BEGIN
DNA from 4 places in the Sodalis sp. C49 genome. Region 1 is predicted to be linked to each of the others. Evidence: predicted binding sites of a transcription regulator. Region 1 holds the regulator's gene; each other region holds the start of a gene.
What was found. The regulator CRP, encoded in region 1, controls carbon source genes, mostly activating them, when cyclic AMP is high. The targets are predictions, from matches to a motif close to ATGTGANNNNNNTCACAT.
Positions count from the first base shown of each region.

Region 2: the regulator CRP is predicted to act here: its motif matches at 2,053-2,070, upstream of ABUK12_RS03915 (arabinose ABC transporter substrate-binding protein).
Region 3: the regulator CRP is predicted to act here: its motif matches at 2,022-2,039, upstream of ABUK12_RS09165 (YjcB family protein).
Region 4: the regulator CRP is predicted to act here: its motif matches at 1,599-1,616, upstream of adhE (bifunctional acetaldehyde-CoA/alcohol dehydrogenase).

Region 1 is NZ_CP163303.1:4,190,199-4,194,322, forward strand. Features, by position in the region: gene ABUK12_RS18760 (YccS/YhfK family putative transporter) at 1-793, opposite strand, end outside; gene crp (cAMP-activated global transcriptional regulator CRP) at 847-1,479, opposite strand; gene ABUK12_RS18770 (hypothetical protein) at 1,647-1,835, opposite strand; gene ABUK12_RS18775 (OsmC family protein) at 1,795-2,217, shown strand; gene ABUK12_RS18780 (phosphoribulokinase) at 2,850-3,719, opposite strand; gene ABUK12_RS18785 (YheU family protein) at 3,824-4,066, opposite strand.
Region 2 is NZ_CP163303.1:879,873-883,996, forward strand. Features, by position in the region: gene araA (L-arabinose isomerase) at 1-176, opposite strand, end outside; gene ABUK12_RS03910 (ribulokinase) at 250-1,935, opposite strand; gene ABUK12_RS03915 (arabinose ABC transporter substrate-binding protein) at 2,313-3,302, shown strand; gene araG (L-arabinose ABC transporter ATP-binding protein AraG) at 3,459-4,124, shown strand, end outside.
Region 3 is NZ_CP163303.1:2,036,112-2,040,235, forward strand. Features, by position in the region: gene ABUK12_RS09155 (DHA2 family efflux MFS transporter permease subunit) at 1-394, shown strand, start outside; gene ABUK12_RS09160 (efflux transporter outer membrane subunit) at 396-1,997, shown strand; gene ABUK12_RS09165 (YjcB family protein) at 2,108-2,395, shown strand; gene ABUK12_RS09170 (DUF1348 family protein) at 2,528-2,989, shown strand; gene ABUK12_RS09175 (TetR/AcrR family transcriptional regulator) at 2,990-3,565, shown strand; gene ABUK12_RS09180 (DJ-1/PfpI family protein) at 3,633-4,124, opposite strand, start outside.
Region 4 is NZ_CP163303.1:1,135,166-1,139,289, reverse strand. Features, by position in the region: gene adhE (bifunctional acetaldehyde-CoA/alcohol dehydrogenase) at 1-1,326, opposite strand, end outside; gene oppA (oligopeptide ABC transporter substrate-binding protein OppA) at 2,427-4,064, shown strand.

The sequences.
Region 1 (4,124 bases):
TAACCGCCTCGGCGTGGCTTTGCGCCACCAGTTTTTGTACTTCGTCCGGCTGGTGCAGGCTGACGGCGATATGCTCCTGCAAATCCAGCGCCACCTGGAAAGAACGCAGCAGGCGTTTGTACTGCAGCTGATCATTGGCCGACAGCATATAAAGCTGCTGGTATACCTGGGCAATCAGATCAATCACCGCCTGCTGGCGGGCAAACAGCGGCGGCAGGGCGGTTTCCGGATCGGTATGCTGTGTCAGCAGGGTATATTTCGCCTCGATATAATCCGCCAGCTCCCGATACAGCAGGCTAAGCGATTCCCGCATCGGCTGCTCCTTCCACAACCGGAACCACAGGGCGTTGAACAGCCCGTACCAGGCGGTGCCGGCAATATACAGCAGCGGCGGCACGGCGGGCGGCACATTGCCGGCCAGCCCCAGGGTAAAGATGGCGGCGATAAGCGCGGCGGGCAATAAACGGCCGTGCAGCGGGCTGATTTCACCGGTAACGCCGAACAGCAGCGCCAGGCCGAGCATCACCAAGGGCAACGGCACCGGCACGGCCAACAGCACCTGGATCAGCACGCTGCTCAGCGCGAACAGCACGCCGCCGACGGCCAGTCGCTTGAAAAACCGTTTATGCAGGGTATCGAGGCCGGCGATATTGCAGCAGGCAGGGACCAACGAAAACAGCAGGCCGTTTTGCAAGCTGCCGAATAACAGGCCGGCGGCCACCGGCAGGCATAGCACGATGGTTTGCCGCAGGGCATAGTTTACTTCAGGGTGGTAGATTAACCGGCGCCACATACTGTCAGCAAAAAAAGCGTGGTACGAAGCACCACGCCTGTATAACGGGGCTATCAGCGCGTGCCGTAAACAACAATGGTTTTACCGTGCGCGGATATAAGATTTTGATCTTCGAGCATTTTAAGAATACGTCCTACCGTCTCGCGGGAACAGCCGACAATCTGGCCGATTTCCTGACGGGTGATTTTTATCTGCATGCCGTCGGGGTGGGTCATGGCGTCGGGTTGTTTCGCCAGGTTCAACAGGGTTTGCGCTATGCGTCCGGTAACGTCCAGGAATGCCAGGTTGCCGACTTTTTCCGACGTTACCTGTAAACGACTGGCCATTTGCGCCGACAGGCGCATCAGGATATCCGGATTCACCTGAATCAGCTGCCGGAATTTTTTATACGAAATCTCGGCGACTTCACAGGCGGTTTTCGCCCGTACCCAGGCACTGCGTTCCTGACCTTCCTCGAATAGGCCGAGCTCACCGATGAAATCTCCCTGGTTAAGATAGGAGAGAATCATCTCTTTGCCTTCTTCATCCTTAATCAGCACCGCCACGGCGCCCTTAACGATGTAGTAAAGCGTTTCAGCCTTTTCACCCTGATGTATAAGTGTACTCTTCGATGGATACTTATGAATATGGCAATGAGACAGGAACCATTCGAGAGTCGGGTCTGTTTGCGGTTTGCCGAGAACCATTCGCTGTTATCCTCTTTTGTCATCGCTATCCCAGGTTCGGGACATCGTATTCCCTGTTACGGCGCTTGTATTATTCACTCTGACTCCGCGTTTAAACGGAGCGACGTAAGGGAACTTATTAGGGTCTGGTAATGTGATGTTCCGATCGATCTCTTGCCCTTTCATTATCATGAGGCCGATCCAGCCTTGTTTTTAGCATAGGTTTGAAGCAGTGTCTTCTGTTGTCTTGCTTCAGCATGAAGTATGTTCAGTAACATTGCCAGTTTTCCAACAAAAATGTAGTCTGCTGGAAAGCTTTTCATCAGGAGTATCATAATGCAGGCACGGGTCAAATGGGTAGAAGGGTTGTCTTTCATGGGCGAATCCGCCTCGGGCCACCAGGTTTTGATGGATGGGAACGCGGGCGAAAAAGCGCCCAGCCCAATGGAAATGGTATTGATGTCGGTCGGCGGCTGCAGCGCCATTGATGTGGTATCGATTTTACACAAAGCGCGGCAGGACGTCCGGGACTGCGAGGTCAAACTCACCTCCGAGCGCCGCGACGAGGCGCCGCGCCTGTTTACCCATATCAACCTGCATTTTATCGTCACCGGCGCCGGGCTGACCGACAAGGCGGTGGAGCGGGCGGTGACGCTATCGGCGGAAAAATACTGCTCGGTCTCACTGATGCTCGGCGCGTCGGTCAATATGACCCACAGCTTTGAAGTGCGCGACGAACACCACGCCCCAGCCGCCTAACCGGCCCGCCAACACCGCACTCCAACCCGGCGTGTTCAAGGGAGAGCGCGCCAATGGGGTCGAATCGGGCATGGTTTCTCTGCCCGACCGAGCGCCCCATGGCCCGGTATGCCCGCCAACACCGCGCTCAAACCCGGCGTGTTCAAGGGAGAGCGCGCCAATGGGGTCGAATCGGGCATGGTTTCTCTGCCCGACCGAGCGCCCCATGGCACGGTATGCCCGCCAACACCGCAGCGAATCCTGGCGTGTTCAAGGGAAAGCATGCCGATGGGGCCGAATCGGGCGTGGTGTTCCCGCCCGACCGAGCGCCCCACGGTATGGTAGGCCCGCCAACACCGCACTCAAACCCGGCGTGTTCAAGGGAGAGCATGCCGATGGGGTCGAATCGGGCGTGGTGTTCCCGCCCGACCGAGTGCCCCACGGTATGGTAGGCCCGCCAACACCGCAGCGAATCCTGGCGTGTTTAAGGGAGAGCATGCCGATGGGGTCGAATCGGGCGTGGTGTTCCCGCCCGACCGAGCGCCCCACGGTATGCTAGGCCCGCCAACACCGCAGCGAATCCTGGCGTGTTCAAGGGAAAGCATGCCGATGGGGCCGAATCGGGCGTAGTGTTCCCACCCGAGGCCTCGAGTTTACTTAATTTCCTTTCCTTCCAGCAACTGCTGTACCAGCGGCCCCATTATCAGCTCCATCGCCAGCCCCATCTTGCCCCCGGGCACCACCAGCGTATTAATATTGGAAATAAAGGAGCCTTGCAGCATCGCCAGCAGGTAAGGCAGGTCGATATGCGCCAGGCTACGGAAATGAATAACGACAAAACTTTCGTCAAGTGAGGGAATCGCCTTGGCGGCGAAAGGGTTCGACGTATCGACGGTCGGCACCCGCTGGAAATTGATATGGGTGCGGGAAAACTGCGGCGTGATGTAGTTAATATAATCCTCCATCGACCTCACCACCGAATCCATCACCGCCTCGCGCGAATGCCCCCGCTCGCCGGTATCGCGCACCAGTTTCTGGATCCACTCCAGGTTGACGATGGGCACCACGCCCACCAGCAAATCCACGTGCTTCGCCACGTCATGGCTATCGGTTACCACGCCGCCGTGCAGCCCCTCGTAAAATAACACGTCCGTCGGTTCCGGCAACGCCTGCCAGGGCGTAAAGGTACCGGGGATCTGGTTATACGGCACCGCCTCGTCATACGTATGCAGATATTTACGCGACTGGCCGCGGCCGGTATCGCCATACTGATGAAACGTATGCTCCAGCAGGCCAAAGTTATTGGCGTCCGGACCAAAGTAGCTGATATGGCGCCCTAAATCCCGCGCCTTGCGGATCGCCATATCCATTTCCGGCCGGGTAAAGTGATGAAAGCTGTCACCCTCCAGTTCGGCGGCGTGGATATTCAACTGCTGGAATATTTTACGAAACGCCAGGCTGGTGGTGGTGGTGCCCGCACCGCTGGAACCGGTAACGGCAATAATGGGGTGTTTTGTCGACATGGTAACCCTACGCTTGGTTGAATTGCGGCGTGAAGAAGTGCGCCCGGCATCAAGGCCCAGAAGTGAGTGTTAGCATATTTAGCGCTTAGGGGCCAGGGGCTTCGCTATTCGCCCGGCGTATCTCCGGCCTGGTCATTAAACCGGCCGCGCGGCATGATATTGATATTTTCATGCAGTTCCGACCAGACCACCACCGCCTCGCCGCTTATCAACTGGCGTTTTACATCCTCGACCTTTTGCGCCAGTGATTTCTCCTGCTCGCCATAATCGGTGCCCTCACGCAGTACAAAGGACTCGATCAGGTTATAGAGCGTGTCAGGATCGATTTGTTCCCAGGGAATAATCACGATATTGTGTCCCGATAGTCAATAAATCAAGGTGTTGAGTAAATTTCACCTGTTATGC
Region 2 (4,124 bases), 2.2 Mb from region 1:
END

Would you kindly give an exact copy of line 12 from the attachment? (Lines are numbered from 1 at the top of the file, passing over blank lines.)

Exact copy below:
Region 1 (4,124 bases):